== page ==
Cleveland Pear Tree
The Cleveland Pear Tree - A Perfect Tree?
To call a Cleveland pear tree a perfect tree is of course an exaggeration. In fact, it you're looking for the perfect pear, the Cleveland pear tree will disappoint, as there isn't such a thing as a Cleveland pear. This is a flowering pear tree, which does not set fruit. What is perfect about it, or nearly so, is its shape. This rather stately tree grows in a nice symmetrical shape, and forms a near-perfect oval. Although it will respond well to pruning, it's one of those rare trees that in many instances is better left alone. It does its thing, and is thing of beauty because of that.
Why It's Popular - The popularity of the Cleveland pear tree isn't only because of its attractive growing habit and shape. Of the several varieties of flowering pear trees, the Cleveland is one of the strongest and sturdiest. Some of the others have weak or brittle branches. It can be a traumatic experience to grow a large flowering tree, only to have it loose a number of its branches in an ice storm. The Cleveland pair has become an ornamental tree of choice because of its ability to withstand snow, wind, and ice storms reasonably successfully. Part of it is due to the strength of the wood, and part is dues to the shape of the tree, and the direction the branches grow. Branches are much less apt to collect snow and ice or to be whipped by the wind, and even when this is the case, they are much stronger than other species or varieties.
Culture - The Cleveland pear is hardy in USDA Zones 5 through 8. It grows fairly rapidly, 6 feet or so a year, eventually reaching its typical height of 30 to 40 feet. It has a spread of around 25 feet, making it an ideal ornamental and shade tree for a medium sized yard. This tree will do well either in full sun or partial shade. It's not terribly picky about the soil it is placed in, but a well drained soil is always a plus. In addition, like most trees, it needs regular watering and good drainage during its first few years. Once established, it is fairly drought tolerant.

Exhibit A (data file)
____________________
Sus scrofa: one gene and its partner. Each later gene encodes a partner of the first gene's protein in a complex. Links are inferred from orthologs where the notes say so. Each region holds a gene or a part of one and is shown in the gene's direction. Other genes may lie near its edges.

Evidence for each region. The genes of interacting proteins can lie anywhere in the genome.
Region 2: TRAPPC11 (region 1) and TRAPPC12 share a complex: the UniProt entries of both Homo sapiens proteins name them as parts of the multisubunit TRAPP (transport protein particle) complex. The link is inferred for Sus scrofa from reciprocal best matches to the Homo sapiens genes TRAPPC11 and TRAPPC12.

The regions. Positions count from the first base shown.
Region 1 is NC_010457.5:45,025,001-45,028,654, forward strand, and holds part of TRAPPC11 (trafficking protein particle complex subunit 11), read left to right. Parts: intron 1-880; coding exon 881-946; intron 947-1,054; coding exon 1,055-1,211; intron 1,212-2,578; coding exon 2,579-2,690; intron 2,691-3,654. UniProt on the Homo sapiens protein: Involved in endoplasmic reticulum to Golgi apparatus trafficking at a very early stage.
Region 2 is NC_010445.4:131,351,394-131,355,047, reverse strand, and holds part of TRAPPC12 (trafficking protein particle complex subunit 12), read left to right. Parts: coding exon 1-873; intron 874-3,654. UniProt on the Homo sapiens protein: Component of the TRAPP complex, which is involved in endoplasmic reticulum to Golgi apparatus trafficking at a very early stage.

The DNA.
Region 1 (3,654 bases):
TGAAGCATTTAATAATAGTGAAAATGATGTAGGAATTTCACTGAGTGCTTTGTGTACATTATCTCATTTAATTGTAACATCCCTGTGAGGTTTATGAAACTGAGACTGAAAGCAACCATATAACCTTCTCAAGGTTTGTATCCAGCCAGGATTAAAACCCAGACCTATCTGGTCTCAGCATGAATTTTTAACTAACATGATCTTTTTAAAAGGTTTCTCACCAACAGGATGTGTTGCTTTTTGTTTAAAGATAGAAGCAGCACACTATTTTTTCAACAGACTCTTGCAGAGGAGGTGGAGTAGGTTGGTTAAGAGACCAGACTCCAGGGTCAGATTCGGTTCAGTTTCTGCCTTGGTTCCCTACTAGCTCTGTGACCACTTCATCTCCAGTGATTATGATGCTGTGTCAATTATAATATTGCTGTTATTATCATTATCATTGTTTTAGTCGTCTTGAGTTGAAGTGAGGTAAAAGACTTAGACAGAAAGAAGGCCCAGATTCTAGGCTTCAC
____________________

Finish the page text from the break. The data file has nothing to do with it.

Early Show And Late Show - The Cleveland pear tree has more to offer than a spring explosion of white blossoms. In the fall, the deep green leaves turn to a deep scarlet red before dropping off. In terms of shape and color it is a great, low maintenance, and long lasting landscaping tree.
Minimal Pruning Needed -The Cleveland pear may need a little pruning initially, especially if the young tree starts growing more than one central leader. One wants only a single central leader, or the mature tree will be much weaker as far as the potential for wind damage or branch breakage is concerned. In addition, as the tree is growing, there may be instances where the density of branches becomes too great, resulting in the tree being unable to adequately support the weight of the branches. Most trees won't exhibit this problem, but occasionally one does.
About the only other pruning that might be required is if it's desired to maintain the tree at a certain height below its normal 30 foot growth habit. It can easily be topped off as needed. One only needs to be a little careful while pruning to preserve the tree's nice natural shape. As far as actually shaping the tree is concerned, little or no pruning will be required.
Don't be too unhappy if this beautiful type of tree doesn't bear fruit. Its purpose in life is clearly as an ornamental. If it's any solace, the leaves are somewhat pear shaped, though likely not edible.